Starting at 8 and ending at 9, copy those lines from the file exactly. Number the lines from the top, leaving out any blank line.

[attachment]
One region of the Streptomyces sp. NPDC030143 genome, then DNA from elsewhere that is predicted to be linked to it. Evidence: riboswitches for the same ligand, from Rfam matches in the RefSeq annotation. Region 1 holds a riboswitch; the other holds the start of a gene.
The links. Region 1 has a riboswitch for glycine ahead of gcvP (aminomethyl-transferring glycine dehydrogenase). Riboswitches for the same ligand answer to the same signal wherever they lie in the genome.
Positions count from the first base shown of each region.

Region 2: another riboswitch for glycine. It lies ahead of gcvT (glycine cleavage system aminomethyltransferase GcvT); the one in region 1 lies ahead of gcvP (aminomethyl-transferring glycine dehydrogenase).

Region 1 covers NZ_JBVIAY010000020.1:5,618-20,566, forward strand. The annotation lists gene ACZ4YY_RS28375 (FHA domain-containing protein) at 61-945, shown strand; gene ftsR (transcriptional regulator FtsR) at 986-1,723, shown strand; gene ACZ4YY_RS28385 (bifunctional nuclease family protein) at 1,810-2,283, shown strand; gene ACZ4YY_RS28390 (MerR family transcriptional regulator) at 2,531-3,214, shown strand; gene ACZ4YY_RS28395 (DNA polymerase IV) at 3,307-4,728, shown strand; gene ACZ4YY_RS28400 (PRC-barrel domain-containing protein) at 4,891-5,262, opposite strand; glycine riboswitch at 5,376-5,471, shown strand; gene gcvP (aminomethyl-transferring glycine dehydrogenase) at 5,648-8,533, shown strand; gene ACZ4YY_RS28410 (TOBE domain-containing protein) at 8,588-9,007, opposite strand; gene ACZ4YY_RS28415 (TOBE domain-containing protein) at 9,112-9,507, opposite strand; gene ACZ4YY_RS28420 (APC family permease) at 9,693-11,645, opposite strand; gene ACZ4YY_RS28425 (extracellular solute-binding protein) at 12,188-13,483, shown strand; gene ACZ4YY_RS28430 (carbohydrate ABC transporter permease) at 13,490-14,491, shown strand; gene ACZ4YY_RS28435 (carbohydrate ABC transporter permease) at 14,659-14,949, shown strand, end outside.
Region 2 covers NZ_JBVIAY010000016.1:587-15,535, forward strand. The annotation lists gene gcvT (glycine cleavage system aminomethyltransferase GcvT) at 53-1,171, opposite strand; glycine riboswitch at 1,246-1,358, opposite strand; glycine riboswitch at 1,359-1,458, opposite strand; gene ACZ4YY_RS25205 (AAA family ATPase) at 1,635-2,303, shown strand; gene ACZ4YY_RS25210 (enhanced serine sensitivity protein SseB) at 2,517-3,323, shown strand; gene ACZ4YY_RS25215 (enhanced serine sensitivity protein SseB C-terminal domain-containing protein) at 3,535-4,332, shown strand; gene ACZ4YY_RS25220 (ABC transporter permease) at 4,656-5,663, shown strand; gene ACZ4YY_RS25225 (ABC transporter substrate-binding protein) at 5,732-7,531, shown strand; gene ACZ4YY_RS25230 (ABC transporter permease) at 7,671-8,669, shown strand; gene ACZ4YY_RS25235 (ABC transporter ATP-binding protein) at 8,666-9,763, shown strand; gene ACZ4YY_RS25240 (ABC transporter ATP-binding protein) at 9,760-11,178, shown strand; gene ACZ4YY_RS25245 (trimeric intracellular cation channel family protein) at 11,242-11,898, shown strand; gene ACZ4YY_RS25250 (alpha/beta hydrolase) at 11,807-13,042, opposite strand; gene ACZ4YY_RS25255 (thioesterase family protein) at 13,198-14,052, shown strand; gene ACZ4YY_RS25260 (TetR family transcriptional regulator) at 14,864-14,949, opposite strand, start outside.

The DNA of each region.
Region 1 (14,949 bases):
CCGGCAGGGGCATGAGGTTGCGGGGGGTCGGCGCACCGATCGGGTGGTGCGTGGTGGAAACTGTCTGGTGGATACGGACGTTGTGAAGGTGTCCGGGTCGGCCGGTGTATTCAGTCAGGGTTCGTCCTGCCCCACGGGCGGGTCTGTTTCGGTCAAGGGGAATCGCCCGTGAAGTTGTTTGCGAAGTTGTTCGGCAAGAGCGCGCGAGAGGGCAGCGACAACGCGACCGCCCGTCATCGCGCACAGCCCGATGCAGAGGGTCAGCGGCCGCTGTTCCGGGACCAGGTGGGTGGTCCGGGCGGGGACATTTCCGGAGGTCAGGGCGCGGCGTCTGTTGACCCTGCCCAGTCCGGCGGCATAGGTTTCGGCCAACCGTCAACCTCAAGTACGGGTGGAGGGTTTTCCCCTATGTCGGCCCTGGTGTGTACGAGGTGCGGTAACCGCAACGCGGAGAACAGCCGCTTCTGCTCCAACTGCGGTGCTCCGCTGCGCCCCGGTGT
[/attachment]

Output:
Region 1 (14,949 bases):
CCGGCAGGGGCATGAGGTTGCGGGGGGTCGGCGCACCGATCGGGTGGTGCGTGGTGGAAACTGTCTGGTGGATACGGACGTTGTGAAGGTGTCCGGGTCGGCCGGTGTATTCAGTCAGGGTTCGTCCTGCCCCACGGGCGGGTCTGTTTCGGTCAAGGGGAATCGCCCGTGAAGTTGTTTGCGAAGTTGTTCGGCAAGAGCGCGCGAGAGGGCAGCGACAACGCGACCGCCCGTCATCGCGCACAGCCCGATGCAGAGGGTCAGCGGCCGCTGTTCCGGGACCAGGTGGGTGGTCCGGGCGGGGACATTTCCGGAGGTCAGGGCGCGGCGTCTGTTGACCCTGCCCAGTCCGGCGGCATAGGTTTCGGCCAACCGTCAACCTCAAGTACGGGTGGAGGGTTTTCCCCTATGTCGGCCCTGGTGTGTACGAGGTGCGGTAACCGCAACGCGGAGAACAGCCGCTTCTGCTCCAACTGCGGTGCTCCGCTGCGCCCCGGTGT